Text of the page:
Talking about social justice is easy when those around you are working for the same issues. The real work begins when you talk about social justice issues with those who don’t see the world through the same lenses. Teach them what you know. Convince spectators to take action. Embrace the uncomfortable. Know that means you’re doing something right.
It’s okay to be vulnerable. Just because you see injustices that other people suffer from, doesn’t mean you don’t suffer from injustices of your own. Your struggles are not any less valid than theirs. Let down your walls. Take time for self-care. Vulnerability is not weakness.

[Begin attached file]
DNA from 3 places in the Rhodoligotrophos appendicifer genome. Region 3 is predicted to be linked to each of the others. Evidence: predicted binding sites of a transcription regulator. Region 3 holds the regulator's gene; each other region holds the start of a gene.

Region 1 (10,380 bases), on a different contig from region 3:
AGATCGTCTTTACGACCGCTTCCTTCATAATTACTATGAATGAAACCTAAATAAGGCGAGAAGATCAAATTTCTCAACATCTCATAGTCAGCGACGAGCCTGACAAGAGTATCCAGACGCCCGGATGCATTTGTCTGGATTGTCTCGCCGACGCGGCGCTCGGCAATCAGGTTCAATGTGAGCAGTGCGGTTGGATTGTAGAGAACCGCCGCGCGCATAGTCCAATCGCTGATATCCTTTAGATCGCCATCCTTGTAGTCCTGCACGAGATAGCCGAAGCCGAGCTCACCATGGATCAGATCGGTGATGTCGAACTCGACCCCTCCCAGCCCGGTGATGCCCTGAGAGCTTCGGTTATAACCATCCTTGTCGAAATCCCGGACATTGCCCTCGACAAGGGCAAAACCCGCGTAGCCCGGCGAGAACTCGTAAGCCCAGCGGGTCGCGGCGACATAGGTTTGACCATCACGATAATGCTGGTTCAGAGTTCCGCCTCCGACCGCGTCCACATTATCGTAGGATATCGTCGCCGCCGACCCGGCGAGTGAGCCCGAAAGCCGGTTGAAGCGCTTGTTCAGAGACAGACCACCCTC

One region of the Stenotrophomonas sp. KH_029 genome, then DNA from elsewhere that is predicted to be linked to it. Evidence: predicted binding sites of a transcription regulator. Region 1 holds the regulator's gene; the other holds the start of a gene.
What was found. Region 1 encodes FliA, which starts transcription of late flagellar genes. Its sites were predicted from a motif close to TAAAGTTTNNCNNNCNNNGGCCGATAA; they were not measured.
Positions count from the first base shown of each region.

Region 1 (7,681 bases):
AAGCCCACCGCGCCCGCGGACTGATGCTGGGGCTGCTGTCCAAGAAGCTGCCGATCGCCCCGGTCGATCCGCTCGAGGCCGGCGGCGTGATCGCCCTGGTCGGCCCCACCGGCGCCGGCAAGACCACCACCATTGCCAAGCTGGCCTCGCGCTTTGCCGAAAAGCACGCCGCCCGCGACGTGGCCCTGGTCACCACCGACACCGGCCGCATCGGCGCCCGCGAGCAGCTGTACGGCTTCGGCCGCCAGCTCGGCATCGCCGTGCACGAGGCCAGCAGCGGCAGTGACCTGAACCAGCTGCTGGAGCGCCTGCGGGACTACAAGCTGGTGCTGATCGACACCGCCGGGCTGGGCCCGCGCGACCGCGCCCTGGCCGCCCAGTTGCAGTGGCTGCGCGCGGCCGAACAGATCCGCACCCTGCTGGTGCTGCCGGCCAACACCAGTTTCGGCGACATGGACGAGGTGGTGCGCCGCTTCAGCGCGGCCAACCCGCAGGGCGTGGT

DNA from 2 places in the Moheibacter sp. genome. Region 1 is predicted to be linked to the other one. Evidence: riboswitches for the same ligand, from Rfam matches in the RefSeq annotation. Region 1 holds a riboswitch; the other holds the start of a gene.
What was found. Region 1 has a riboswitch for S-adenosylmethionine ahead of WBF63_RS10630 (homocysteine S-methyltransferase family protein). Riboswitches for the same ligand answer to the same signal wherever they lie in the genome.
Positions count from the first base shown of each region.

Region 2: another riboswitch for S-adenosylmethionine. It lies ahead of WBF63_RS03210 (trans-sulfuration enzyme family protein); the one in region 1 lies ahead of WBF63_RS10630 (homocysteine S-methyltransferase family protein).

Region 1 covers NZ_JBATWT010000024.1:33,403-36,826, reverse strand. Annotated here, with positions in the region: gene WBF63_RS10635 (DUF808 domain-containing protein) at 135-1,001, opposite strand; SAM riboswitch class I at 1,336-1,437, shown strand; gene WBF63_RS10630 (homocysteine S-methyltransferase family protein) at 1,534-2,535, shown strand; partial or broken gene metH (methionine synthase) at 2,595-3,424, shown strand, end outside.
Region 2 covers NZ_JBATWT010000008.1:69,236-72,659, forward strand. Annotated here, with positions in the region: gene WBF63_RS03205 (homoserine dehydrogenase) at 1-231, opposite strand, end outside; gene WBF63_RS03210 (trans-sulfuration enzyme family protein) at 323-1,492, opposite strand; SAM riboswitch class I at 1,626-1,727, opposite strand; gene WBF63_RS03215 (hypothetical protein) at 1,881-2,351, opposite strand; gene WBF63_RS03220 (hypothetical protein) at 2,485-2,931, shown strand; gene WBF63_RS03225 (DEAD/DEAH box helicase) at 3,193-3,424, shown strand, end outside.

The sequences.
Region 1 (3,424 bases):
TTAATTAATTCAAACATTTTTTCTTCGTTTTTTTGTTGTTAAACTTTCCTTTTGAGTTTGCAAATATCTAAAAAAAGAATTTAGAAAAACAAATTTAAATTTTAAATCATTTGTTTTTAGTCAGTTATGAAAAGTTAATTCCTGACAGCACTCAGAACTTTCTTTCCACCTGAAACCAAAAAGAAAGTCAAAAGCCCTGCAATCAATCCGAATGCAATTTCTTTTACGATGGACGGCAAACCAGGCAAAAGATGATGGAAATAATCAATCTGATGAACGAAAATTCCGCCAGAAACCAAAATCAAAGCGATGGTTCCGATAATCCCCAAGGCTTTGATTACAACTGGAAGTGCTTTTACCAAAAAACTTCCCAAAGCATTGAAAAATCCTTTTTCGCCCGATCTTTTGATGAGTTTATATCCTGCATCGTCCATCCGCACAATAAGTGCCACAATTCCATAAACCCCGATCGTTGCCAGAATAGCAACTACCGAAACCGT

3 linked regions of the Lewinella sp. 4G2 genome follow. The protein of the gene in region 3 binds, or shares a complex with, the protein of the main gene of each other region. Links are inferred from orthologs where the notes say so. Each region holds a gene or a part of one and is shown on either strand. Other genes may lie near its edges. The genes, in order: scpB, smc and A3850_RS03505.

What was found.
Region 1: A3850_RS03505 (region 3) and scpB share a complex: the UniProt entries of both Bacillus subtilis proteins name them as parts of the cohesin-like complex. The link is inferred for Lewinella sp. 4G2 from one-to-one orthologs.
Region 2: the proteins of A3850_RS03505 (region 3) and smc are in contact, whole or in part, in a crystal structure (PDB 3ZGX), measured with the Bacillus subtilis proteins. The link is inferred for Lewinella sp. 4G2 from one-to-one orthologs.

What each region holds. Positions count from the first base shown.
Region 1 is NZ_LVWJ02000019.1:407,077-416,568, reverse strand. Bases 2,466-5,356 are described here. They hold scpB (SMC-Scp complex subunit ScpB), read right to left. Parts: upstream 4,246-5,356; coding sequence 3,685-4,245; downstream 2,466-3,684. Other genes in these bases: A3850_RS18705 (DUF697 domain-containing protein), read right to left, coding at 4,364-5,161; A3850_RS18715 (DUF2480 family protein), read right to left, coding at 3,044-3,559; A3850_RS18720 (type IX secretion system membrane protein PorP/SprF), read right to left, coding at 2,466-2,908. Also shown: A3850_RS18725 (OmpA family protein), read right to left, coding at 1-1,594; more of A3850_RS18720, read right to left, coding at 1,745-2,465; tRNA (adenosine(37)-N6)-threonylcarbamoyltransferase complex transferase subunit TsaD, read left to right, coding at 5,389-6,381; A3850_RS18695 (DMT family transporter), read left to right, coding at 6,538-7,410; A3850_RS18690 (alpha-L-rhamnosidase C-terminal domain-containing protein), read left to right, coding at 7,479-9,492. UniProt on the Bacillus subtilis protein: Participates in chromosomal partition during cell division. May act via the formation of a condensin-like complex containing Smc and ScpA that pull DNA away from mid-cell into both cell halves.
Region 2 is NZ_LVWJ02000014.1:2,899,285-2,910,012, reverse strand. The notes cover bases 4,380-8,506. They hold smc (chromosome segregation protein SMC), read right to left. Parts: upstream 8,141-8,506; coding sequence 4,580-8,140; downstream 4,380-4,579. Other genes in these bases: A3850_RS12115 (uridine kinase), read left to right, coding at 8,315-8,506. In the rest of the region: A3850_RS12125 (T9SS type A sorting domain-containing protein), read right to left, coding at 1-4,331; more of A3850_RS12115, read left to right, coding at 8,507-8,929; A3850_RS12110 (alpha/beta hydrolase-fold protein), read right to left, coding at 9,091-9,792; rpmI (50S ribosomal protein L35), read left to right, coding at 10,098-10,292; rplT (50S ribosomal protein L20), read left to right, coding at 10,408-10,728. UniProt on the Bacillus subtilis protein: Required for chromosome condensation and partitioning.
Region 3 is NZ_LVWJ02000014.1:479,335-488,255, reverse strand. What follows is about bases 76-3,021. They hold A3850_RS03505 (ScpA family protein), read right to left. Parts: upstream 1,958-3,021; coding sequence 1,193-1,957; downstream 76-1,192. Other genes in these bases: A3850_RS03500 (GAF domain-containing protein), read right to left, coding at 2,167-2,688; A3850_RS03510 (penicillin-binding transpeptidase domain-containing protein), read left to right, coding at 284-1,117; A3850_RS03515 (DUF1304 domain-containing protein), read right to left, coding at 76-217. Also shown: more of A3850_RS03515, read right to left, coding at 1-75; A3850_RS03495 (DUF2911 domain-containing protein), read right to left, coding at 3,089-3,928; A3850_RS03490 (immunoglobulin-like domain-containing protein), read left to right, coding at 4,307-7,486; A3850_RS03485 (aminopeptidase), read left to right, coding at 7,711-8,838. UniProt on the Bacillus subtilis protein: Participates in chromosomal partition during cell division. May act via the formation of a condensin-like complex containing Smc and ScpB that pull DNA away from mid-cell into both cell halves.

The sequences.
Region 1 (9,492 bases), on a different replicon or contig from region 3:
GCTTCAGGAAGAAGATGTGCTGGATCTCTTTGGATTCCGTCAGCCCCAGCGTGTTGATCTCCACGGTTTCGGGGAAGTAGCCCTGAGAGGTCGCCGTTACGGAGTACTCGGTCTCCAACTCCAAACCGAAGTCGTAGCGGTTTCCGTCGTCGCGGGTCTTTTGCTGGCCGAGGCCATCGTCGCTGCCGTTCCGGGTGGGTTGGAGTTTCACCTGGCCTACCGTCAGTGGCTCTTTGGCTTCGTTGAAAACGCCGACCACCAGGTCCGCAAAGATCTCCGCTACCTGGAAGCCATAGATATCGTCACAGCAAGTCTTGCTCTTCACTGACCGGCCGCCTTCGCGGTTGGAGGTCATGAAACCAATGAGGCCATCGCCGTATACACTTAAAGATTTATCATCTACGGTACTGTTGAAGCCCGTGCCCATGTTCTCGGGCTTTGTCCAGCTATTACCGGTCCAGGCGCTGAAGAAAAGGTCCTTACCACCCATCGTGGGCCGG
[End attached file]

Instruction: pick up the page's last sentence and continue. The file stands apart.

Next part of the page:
Just because you see your privilege, doesn’t mean you are any less of a social justice worker. Privilege is not something to feel guilty about. It does not mean you cannot do social justice work or that the work you do is less real. Being an ally is a powerful tool.
Never stop learning or listening. If you’re brand new to social justice work or if you have years of experience, consider the value of other’s experiences. Listening to new ideas could very well improve your own movement.
Relish the small accomplishments. Often times, progress is slow moving but it does not mean you aren’t making a difference. Standing in solidarity can be just as big of a step as passing a law.
Recognize all of the work you have done. Take the time to look back and appreciate how far your movement has come. Appreciate how much your numbers have grown. Count all of the lives you’ve impacted. Embrace what you’ve learned.
Thank you for all the work you’ve done and all the work you will continue to do. Whether you’re affect one life or one thousand lives, thank you.
A fellow Social Justice Worker